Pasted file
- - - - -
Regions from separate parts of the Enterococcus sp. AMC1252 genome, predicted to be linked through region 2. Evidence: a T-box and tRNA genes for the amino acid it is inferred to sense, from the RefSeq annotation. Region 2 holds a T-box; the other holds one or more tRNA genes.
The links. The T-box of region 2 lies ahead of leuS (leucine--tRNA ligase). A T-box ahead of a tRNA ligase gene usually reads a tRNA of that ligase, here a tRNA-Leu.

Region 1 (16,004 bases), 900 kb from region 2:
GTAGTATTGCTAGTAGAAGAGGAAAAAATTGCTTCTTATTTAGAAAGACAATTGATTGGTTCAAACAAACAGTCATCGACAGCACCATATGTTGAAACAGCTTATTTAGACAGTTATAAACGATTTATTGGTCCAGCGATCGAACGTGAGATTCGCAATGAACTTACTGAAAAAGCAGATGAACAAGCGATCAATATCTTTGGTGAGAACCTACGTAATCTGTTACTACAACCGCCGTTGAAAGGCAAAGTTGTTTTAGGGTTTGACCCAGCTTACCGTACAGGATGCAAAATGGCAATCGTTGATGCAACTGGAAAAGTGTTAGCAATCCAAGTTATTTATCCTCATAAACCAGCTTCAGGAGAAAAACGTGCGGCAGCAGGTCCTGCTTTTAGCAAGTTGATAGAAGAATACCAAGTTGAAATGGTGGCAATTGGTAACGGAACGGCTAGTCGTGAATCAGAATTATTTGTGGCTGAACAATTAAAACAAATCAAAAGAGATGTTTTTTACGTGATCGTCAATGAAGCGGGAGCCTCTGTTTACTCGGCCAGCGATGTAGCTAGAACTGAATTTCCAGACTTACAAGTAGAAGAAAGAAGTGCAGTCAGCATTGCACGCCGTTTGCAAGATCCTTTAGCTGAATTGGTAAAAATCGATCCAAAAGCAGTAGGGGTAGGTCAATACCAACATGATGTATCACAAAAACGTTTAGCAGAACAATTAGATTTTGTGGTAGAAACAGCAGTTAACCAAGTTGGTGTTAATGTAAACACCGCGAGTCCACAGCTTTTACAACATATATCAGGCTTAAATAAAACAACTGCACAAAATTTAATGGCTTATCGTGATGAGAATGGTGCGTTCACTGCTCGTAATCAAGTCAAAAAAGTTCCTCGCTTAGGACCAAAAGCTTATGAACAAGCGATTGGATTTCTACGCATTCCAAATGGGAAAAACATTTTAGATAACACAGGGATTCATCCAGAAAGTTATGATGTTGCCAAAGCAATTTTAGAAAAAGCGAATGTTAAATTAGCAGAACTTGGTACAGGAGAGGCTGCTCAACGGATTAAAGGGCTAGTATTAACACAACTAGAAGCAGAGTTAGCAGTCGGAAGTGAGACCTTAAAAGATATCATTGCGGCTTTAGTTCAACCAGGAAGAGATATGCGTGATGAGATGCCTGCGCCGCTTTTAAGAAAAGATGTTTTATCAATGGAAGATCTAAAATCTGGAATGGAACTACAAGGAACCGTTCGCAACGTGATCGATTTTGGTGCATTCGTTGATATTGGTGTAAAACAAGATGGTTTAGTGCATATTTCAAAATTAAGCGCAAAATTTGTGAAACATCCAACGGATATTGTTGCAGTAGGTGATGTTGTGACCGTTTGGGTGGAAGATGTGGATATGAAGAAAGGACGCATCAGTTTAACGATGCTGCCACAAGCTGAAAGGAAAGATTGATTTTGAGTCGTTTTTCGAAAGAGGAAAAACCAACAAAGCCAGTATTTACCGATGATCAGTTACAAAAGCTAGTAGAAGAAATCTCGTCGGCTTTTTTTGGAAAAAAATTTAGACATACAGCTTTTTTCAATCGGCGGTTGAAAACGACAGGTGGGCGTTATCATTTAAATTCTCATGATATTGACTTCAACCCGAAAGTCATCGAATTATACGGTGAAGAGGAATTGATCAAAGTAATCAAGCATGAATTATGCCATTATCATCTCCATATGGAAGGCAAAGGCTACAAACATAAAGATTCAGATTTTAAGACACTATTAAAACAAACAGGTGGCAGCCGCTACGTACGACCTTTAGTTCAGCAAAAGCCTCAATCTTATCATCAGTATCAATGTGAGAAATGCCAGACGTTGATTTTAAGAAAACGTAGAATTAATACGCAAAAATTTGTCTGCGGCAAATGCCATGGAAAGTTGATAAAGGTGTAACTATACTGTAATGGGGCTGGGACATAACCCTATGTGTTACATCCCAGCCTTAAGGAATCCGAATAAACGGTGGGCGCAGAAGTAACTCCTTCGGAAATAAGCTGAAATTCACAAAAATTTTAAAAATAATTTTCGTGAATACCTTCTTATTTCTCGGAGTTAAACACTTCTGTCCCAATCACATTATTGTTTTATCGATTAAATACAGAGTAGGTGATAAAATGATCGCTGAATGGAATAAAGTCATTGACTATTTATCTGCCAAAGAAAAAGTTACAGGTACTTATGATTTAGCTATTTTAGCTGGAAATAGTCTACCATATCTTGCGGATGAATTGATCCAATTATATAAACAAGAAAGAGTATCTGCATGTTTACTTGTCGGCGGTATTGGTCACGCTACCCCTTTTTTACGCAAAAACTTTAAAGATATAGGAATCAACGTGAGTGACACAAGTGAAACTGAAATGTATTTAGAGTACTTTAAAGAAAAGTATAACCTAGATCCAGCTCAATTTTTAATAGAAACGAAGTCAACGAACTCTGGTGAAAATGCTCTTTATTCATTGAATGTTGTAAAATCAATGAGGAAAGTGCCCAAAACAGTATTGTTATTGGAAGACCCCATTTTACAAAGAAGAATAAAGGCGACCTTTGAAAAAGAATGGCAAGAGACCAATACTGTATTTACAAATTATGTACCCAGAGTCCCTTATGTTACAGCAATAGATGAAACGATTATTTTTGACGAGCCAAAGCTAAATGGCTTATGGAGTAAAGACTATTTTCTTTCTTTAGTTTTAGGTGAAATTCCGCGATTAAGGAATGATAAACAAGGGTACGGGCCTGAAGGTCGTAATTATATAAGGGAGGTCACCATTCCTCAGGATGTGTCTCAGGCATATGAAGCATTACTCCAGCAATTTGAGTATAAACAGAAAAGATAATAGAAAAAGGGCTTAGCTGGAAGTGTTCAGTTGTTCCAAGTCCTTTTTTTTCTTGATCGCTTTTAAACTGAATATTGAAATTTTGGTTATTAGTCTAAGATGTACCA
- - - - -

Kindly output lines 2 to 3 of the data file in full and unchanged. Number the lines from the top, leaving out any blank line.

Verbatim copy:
The links. The T-box of region 2 lies ahead of leuS (leucine--tRNA ligase). A T-box ahead of a tRNA ligase gene usually reads a tRNA of that ligase, here a tRNA-Leu.

Region 1 (16,004 bases), 900 kb from region 2: